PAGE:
I am looking forward to reading this one. It seems just like my cup of tea. Below is full the press release from Pro Se.

* * * * *

Intrigue, Espionage, and Danger are primary parts of one of the most enduring genres in modern fiction to date- the Spy Novel. And now Pro Se Productions, a leading independent publisher of Genre Fiction and New Pulp enters into this dynamic field with the latest work from noted author Aaron Smith- NOBODY DIES FOR FREE!

Known for his thirty published stories in multiple genres as well as his work with a wide range of characters, including Sherlock Holmes and Allan Quatermain, Smith adds one of his many own original characters to his writing resume- Richard Monroe.

“I first became aware of the spy genre,” Smith states, “as I suspect many people did, through the James Bond movies. I must have been six or seven when I saw my first one. I became a big fan of those movies and eventually of Ian Fleming’s Bond novels too. As the years went on, I came to enjoy other spy fiction as well, some as fun and occasionally over-the-top as Bond or Mission: Impossible, some much more serious, like the novels of John Le Carre, and some in-between the two extremes, stuff like the Jason Bourne movies. Having long had an interest in that type of story, I suppose it was inevitable that I’d eventually write my own.”

In NOBODY DIES FOR FREE, Richard Monroe wants nothing more than early retirement and a peaceful life in Paris with the only woman he’s ever truly loved after years of loyally serving his country in the CIA. But when an assassin’s bullet takes his happiness away, Monroe embarks on a quest to find the man responsible for the tragedy. Monroe is soon recruited back into the clandestine services, but with a difference.

Now a lone agent reporting to a supervisor so mysterious that the official agencies don’t even know he exists, Monroe will deal with situations too delicate and too dangerous for the CIA or FBI to handle. On his first assignment, he discovers a connection between the mission and the criminal mastermind behind his wife’s killing. Business becomes personal again and Richard Monroe sets out to teach his enemies a brutal lesson: Nobody Dies For Free.

Featuring a stunning cover by Ariane Soares with Fitztown and formatting and design by Sean Ali as well as Ebook formatting by Russ Anderson, NOBODY DIES FOR FREE presents a brand new spy to fiction that, while bearing similarities to other literary brethren, clearly stands on his own merits.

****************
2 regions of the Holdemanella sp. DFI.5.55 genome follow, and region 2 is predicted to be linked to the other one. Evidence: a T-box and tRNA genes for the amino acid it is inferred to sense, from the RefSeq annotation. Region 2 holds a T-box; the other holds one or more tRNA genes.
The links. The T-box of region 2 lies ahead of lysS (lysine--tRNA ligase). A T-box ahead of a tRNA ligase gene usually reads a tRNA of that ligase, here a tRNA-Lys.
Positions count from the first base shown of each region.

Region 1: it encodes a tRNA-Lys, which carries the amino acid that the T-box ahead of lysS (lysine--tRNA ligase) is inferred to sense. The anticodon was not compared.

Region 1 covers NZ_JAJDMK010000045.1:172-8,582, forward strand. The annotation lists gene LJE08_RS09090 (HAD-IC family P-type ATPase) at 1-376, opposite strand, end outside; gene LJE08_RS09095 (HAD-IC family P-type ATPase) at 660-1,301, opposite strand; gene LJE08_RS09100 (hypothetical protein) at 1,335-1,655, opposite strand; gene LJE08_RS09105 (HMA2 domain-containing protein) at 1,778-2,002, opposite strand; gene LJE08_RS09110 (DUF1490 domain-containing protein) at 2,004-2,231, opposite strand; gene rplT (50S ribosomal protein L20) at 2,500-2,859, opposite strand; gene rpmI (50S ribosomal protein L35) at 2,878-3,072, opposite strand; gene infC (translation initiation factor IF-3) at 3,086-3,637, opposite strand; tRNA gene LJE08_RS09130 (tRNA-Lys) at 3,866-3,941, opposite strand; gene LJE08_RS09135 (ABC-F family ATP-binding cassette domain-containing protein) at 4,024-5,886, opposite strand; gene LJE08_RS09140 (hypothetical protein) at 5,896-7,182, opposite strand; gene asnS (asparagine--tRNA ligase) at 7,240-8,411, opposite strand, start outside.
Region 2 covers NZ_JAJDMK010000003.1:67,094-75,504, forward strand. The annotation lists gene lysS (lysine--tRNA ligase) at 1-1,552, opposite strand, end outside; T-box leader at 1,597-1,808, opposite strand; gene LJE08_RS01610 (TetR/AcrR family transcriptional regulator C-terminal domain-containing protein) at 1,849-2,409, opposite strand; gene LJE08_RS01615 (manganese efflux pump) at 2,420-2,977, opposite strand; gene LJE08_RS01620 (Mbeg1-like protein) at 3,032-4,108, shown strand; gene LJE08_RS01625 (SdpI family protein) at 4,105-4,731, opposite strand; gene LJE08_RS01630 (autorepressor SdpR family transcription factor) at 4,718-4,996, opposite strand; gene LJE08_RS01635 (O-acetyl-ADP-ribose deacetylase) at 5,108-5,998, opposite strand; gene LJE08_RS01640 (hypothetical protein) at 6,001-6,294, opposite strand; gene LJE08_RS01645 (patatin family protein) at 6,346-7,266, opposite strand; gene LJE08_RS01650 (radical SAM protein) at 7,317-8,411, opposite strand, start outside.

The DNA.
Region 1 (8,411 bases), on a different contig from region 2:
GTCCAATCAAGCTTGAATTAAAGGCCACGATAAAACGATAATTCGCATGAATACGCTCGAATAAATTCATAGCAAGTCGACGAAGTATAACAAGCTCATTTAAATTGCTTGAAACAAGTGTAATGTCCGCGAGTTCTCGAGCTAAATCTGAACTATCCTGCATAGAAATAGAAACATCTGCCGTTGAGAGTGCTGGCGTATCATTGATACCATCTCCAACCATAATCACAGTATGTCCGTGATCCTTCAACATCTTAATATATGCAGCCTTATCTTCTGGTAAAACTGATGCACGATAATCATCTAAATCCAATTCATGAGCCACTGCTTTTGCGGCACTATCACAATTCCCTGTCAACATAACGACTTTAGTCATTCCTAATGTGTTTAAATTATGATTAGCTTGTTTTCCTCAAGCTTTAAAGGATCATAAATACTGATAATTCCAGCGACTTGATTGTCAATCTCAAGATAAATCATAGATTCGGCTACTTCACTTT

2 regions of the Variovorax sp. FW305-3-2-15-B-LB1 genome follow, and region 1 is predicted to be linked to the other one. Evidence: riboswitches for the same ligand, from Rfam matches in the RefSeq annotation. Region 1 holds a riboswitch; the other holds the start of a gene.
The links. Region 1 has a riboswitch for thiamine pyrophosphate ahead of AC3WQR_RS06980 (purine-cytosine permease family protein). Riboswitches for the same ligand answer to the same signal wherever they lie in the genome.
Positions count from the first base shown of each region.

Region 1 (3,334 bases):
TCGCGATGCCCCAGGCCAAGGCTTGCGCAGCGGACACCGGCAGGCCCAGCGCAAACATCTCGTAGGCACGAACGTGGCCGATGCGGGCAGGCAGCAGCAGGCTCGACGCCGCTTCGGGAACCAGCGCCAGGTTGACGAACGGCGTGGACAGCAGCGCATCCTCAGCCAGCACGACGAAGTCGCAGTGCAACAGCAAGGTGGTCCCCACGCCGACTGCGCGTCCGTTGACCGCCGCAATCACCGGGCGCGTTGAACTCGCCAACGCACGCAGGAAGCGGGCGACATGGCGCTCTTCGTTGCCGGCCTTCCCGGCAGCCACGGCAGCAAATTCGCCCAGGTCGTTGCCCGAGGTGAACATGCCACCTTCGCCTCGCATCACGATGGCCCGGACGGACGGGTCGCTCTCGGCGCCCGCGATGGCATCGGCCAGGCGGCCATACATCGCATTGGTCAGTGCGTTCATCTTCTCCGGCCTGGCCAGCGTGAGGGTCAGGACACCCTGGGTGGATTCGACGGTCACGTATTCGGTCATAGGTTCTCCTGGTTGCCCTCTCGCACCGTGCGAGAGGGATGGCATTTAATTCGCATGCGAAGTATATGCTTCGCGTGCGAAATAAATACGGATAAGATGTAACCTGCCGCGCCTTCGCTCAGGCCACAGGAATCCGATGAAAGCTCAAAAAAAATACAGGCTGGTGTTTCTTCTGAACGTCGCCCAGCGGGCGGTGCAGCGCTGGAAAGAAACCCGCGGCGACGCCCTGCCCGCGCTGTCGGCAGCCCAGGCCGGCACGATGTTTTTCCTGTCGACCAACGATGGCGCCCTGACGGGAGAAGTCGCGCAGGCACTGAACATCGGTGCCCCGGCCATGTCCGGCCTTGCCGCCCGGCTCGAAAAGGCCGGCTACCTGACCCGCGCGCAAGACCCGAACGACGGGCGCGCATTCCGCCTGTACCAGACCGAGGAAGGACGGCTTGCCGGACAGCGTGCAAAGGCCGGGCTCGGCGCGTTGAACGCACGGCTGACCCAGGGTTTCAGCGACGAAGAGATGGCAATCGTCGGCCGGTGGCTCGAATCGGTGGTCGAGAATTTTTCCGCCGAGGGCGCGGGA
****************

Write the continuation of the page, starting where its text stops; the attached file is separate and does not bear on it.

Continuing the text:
According to Smith, “He has certain similarities to James Bond and many other fictional spies: he’s handsome, brave, sneaky, ruthless, and enjoys the company of beautiful women. But he’s his own person too. He rarely uses clever gadgets and is more likely to rely on just his wits, his gun, his car, and a cell phone. He’s American, though his personality has also been shaped by the time he’s spent in many parts of the world. He doesn’t work for a large organization like the CIA or FBI, although he used to. Now he’s much more a solo agent, taking on missions too secret or sensitive for the more official agencies.”

NOBODY DIES FOR FREE is available via Pro Se’s own store, at Amazon, and through Barnes and Noble in print for $15.00!

Smith’s Spy Novel is also available as an ebook for only $2.99 for Kindle, on the Nook, and for most other digital formats at Smashwords!

NOBODY DIES FOR FREE by Aaron Smith from Pro Se Productions! Available now!

Find more about Smith and his other work at http://www.godsandgalaxies.blogspot.com

Pro Se Productions- http://www.prose-press.com

Nobody Dies For Free

Charles Boeckman Presents Johnny Nickle

A press release from the good people at Pro Se Press.

* * *

It isn’t often in the modern market that a Publisher gets the opportunity to work with the characters of a Pulp Writer from the Classic era of Pulp Fiction with the involvement of the author. Pro Se Productions, a leading Publisher of cutting edge Genre Fiction both looking to the future and firmly rooted to the past, proudly announces the debut of a new imprint bringing new life to characters created by prolific Pulp Author Charles Boeckman!

“CHARLES BOECKMAN PRESENTS…” states Tommy Hancock, Partner in and Editor in Chief of Pro Se Productions, “came from the source itself, honestly. Charles Boeckman, now 92 years old, was a writer of many stories back in the heyday of Pulp and beyond, mostly suspense/mystery and western tales. Due to his publishing of a collection of his mystery stories, I became aware of his work and absolutely fell in love with the characters he created. Not only were the stories taut and exciting, but the characters, all of them just appearing the one time, so many of them had series potential. So, an email or three later to Charles and his wonderful wife, Patti, and I asked about his permission to have modern writers take on some of the characters he’d written into life. He was enthusiastic and encouraging and now we have the debut of CHARLES BOECKMAN PRESENTS JOHNNY NICKLE!”